An analysis of commercial vegetable farms in relation to sustainability in the uplands of Southeast Asia

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Great Britain: Elsevier Science Ltd.


This paper examines the factors limiting vegetable crop yields in the uplands of Southeast Asia. A survey of farms and soil sampling conducted in the upper Manupali watershed, Mindinao, the Philippines found large differences in the yields of four common crops: tomato, cabbage, potato, and Chinese cabbage. Nitrogen application was most influential on tomato and cabbage yields; proportion of sand in the top soil and use of fungicide were the primary determinants of potato yields, and family labor availability had the greatest effect on Chinese cabbage yields. Based on multivariate data analysis, the farming systems were grouped into higher and lower external nutrient systems (HEN and LEN). Further application of soil conservation techniques, cropping sequences, and plant protection practices would increase the sustainability of both system types. LEN systems would benefit from increased nutrient application while use of labor saving technologies, crop diversification, and more efficient use of fertilizer would enhance HEN system sustainability.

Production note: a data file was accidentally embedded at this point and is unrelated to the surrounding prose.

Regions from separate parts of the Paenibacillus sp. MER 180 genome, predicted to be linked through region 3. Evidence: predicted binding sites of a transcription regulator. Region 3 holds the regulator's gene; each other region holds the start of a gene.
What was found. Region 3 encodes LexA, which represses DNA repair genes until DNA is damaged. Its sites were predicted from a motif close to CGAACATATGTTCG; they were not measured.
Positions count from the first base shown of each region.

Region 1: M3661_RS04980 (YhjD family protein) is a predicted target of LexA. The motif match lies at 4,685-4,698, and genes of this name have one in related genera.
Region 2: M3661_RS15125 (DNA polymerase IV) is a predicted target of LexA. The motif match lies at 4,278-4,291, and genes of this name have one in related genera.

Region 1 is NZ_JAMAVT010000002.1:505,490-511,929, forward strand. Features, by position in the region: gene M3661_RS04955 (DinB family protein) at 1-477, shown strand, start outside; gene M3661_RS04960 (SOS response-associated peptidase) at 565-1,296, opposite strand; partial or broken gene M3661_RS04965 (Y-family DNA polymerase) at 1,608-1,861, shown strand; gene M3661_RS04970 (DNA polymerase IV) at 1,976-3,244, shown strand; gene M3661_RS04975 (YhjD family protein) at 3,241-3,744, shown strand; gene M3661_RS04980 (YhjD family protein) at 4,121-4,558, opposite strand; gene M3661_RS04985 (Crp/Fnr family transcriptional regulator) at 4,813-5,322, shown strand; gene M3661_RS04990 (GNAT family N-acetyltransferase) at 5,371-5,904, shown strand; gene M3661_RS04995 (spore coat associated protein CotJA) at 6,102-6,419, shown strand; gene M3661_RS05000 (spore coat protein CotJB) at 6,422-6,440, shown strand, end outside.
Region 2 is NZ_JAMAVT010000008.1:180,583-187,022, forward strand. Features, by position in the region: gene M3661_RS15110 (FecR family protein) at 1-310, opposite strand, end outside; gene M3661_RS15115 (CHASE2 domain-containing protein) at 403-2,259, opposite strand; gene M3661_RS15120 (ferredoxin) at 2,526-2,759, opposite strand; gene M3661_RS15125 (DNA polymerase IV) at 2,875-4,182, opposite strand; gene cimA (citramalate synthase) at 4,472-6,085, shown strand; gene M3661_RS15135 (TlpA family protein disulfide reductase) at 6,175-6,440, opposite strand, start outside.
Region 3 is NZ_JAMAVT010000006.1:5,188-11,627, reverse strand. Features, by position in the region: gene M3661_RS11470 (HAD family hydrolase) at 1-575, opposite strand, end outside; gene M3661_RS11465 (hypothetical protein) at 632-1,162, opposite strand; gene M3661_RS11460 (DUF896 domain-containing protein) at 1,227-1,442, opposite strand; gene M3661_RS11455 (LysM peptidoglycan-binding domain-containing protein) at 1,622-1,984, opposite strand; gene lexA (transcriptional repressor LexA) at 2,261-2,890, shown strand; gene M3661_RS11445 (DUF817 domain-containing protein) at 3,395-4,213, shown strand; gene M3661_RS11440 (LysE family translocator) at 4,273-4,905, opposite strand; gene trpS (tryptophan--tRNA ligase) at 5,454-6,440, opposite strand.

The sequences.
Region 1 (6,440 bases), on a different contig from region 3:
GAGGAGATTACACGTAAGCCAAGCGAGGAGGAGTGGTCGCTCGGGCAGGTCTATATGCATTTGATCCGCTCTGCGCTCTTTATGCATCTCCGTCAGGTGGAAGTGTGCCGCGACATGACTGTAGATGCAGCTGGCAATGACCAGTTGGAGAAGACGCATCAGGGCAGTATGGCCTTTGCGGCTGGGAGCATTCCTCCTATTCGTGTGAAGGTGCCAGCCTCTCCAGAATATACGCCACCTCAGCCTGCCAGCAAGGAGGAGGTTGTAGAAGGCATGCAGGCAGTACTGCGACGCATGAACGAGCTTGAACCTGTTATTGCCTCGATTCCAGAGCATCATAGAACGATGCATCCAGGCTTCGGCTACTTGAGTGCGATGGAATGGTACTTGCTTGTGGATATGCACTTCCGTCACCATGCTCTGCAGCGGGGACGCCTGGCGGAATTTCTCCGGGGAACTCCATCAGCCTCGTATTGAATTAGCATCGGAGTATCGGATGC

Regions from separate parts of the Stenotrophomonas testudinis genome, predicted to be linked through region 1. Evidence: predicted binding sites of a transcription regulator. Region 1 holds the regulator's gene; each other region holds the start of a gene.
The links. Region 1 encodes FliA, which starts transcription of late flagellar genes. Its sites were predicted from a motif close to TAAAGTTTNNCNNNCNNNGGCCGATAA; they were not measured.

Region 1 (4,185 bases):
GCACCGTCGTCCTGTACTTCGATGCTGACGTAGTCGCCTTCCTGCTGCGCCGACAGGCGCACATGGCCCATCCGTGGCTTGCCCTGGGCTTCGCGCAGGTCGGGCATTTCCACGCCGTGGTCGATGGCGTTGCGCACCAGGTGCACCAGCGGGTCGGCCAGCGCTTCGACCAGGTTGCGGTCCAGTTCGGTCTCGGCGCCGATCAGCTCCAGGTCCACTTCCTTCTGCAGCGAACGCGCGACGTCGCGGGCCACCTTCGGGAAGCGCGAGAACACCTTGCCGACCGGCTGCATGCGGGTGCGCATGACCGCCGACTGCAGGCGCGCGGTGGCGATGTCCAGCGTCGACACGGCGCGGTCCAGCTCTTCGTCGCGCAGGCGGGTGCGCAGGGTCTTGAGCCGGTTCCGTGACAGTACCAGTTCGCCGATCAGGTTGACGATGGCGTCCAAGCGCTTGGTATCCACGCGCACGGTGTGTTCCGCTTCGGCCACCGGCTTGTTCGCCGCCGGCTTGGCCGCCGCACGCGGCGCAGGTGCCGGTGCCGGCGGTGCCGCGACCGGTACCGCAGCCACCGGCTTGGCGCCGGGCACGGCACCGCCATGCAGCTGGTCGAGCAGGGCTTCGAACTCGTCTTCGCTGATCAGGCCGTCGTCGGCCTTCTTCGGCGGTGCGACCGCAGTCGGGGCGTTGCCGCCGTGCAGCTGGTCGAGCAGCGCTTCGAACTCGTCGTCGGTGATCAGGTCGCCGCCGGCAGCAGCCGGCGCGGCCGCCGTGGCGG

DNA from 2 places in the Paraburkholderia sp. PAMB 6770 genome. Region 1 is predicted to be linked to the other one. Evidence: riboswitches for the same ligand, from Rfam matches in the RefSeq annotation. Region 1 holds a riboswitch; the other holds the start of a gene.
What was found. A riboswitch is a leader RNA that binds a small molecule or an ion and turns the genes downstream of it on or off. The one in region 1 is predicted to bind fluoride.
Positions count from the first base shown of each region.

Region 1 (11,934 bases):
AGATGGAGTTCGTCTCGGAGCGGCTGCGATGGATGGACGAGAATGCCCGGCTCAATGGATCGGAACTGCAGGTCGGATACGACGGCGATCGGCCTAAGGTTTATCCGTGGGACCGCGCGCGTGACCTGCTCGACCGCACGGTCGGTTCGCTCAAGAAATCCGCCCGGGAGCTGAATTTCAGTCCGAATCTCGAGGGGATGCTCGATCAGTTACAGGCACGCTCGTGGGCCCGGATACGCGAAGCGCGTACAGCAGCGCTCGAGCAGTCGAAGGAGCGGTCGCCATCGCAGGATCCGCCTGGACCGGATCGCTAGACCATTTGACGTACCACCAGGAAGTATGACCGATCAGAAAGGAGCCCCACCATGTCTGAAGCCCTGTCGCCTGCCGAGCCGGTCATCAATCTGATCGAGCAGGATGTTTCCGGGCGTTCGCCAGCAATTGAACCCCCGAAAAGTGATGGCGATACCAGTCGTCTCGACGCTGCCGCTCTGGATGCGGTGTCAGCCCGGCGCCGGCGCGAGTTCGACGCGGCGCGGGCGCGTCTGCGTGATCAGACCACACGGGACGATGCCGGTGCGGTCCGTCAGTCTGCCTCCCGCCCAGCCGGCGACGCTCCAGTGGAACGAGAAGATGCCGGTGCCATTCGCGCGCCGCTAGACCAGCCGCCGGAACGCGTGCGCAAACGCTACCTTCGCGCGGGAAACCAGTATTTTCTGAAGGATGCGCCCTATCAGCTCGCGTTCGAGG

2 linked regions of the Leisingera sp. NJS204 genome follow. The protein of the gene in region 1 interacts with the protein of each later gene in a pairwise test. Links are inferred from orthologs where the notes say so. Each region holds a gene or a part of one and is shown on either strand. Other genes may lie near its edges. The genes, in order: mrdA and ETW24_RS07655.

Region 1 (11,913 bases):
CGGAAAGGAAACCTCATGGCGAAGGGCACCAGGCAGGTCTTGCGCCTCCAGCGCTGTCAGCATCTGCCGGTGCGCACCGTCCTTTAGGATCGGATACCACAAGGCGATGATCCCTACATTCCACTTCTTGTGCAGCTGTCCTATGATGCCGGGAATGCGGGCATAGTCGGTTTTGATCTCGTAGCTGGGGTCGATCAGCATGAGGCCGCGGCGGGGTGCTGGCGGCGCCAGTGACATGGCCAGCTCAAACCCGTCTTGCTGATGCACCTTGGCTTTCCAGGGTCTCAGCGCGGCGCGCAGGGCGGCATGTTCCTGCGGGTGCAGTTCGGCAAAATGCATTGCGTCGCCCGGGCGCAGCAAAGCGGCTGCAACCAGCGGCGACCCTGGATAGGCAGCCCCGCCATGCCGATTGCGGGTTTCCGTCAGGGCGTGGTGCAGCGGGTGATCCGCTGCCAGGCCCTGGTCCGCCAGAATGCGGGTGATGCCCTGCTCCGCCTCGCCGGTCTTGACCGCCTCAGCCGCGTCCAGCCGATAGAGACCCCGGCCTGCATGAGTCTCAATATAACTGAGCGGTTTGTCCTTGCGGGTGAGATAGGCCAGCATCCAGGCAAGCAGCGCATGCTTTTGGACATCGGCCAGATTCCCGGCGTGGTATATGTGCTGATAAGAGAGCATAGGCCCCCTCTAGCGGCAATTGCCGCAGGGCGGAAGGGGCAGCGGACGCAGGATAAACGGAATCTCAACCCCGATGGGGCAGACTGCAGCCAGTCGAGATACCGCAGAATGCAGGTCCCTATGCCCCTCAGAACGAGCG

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Cash crops, Soil nutrients, Soil management, Soil conservation, Agriculture, Soil, Nutrient management, Farming systems, Upland agriculture, Vegetable productivity, Crop yields, Tomato, Cabbage, Potatoes, Chinese cabbage, Nitrogen, Higher external nutrient (hen), Lower external nutrient (len), Cropping sequences, Farm/Enterprise Scale


Agricultural Systems 58(1): 107-128